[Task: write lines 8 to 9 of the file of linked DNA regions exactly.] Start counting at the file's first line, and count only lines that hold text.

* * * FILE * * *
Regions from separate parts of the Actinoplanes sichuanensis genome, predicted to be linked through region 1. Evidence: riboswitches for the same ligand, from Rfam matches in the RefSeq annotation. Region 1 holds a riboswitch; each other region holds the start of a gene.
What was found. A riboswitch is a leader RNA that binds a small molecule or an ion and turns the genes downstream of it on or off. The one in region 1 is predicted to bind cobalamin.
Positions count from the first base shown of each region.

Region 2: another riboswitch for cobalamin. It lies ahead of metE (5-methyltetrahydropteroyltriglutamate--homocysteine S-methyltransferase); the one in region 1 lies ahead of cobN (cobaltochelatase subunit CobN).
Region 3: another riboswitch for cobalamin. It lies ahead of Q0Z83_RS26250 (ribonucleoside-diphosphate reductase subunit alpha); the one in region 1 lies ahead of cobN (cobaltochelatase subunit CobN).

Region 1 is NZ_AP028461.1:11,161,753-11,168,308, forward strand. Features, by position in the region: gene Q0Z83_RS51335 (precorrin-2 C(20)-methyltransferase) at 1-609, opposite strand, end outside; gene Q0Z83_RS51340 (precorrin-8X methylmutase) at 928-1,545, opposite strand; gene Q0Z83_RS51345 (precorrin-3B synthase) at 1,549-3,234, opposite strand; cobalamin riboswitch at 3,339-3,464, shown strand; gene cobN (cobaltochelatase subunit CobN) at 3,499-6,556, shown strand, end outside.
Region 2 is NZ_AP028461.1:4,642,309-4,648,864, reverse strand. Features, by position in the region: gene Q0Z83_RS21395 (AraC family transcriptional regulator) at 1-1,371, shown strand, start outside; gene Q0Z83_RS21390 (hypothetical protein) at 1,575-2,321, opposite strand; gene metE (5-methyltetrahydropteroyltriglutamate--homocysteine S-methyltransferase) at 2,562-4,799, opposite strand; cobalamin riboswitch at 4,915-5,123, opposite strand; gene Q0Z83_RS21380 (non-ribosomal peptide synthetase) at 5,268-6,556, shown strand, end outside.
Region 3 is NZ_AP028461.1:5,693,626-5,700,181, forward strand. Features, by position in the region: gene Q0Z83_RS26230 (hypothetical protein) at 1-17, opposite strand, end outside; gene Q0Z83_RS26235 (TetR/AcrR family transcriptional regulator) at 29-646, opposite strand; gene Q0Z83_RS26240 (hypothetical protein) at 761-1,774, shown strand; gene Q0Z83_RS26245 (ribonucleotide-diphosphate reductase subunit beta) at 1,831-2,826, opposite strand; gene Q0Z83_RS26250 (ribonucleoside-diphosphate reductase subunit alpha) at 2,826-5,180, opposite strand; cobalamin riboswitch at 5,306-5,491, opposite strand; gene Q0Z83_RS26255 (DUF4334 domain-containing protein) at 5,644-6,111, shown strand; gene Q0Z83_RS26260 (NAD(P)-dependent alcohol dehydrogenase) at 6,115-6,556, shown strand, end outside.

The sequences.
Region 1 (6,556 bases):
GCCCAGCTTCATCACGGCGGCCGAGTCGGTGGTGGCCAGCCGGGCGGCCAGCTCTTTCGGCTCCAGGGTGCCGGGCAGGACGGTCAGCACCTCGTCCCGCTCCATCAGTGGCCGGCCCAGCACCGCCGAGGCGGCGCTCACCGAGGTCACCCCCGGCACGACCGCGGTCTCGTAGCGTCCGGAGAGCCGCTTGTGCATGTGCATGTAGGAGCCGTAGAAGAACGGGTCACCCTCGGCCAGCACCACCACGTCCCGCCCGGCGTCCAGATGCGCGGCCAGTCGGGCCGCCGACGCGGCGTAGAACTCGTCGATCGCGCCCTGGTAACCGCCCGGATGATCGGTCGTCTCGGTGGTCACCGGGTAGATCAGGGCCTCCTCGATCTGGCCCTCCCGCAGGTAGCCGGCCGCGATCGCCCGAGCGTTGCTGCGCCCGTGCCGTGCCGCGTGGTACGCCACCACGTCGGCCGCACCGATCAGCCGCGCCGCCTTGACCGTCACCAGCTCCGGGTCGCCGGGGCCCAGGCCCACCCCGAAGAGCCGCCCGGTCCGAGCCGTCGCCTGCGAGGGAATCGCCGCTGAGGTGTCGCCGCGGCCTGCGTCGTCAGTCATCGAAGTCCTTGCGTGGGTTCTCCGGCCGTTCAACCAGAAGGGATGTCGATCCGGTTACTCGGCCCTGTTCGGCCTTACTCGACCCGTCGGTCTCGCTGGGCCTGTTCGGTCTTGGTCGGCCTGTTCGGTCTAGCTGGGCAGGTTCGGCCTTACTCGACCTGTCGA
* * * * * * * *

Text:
Region 3 is NZ_AP028461.1:5,693,626-5,700,181, forward strand. Features, by position in the region: gene Q0Z83_RS26230 (hypothetical protein) at 1-17, opposite strand, end outside; gene Q0Z83_RS26235 (TetR/AcrR family transcriptional regulator) at 29-646, opposite strand; gene Q0Z83_RS26240 (hypothetical protein) at 761-1,774, shown strand; gene Q0Z83_RS26245 (ribonucleotide-diphosphate reductase subunit beta) at 1,831-2,826, opposite strand; gene Q0Z83_RS26250 (ribonucleoside-diphosphate reductase subunit alpha) at 2,826-5,180, opposite strand; cobalamin riboswitch at 5,306-5,491, opposite strand; gene Q0Z83_RS26255 (DUF4334 domain-containing protein) at 5,644-6,111, shown strand; gene Q0Z83_RS26260 (NAD(P)-dependent alcohol dehydrogenase) at 6,115-6,556, shown strand, end outside.

The sequences.